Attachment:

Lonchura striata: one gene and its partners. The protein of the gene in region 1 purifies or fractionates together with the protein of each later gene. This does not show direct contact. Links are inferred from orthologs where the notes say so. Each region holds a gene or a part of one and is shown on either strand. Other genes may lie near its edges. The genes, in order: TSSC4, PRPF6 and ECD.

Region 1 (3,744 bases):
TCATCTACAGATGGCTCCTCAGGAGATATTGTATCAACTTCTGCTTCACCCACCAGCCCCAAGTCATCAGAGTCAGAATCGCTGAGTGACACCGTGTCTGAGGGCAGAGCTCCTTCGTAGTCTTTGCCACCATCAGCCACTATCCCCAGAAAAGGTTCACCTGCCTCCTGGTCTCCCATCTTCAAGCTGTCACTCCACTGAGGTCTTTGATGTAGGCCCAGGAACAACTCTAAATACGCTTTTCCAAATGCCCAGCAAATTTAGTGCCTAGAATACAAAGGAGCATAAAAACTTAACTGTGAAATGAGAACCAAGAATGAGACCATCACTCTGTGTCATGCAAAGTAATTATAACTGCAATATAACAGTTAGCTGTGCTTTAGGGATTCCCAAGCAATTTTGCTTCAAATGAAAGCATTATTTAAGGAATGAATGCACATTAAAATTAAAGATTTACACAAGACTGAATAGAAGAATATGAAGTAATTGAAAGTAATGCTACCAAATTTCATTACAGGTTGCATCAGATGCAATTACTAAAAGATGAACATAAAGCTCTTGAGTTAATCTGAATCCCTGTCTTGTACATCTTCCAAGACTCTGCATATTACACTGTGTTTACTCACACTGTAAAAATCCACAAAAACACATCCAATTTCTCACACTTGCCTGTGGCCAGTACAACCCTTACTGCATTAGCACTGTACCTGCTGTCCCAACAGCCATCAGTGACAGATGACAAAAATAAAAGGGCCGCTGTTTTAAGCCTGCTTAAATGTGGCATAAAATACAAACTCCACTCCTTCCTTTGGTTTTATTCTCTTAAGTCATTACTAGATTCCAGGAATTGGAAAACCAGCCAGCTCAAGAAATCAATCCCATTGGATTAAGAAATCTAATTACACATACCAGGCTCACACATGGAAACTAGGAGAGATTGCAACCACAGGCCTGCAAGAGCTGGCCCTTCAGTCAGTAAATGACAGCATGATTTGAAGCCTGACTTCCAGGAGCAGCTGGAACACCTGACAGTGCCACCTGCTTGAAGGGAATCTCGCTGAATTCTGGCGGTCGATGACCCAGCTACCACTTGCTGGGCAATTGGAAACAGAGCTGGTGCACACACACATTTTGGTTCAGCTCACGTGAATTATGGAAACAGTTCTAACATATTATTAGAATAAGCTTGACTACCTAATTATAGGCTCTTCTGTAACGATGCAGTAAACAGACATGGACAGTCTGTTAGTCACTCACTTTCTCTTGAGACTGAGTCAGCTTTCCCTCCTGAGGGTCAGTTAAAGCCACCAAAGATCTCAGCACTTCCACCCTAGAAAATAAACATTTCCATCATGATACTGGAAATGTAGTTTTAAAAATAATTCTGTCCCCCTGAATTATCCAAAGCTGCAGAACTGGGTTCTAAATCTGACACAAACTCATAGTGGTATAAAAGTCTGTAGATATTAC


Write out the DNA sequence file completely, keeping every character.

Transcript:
Lonchura striata: one gene and its partners. The protein of the gene in region 1 purifies or fractionates together with the protein of each later gene. This does not show direct contact. Links are inferred from orthologs where the notes say so. Each region holds a gene or a part of one and is shown on either strand. Other genes may lie near its edges. The genes, in order: TSSC4, PRPF6 and ECD.

Region 1 (3,744 bases):
TCATCTACAGATGGCTCCTCAGGAGATATTGTATCAACTTCTGCTTCACCCACCAGCCCCAAGTCATCAGAGTCAGAATCGCTGAGTGACACCGTGTCTGAGGGCAGAGCTCCTTCGTAGTCTTTGCCACCATCAGCCACTATCCCCAGAAAAGGTTCACCTGCCTCCTGGTCTCCCATCTTCAAGCTGTCACTCCACTGAGGTCTTTGATGTAGGCCCAGGAACAACTCTAAATACGCTTTTCCAAATGCCCAGCAAATTTAGTGCCTAGAATACAAAGGAGCATAAAAACTTAACTGTGAAATGAGAACCAAGAATGAGACCATCACTCTGTGTCATGCAAAGTAATTATAACTGCAATATAACAGTTAGCTGTGCTTTAGGGATTCCCAAGCAATTTTGCTTCAAATGAAAGCATTATTTAAGGAATGAATGCACATTAAAATTAAAGATTTACACAAGACTGAATAGAAGAATATGAAGTAATTGAAAGTAATGCTACCAAATTTCATTACAGGTTGCATCAGATGCAATTACTAAAAGATGAACATAAAGCTCTTGAGTTAATCTGAATCCCTGTCTTGTACATCTTCCAAGACTCTGCATATTACACTGTGTTTACTCACACTGTAAAAATCCACAAAAACACATCCAATTTCTCACACTTGCCTGTGGCCAGTACAACCCTTACTGCATTAGCACTGTACCTGCTGTCCCAACAGCCATCAGTGACAGATGACAAAAATAAAAGGGCCGCTGTTTTAAGCCTGCTTAAATGTGGCATAAAATACAAACTCCACTCCTTCCTTTGGTTTTATTCTCTTAAGTCATTACTAGATTCCAGGAATTGGAAAACCAGCCAGCTCAAGAAATCAATCCCATTGGATTAAGAAATCTAATTACACATACCAGGCTCACACATGGAAACTAGGAGAGATTGCAACCACAGGCCTGCAAGAGCTGGCCCTTCAGTCAGTAAATGACAGCATGATTTGAAGCCTGACTTCCAGGAGCAGCTGGAACACCTGACAGTGCCACCTGCTTGAAGGGAATCTCGCTGAATTCTGGCGGTCGATGACCCAGCTACCACTTGCTGGGCAATTGGAAACAGAGCTGGTGCACACACACATTTTGGTTCAGCTCACGTGAATTATGGAAACAGTTCTAACATATTATTAGAATAAGCTTGACTACCTAATTATAGGCTCTTCTGTAACGATGCAGTAAACAGACATGGACAGTCTGTTAGTCACTCACTTTCTCTTGAGACTGAGTCAGCTTTCCCTCCTGAGGGTCAGTTAAAGCCACCAAAGATCTCAGCACTTCCACCCTAGAAAATAAACATTTCCATCATGATACTGGAAATGTAGTTTTAAAAATAATTCTGTCCCCCTGAATTATCCAAAGCTGCAGAACTGGGTTCTAAATCTGACACAAACTCATAGTGGTATAAAAGTCTGTAGATATTAC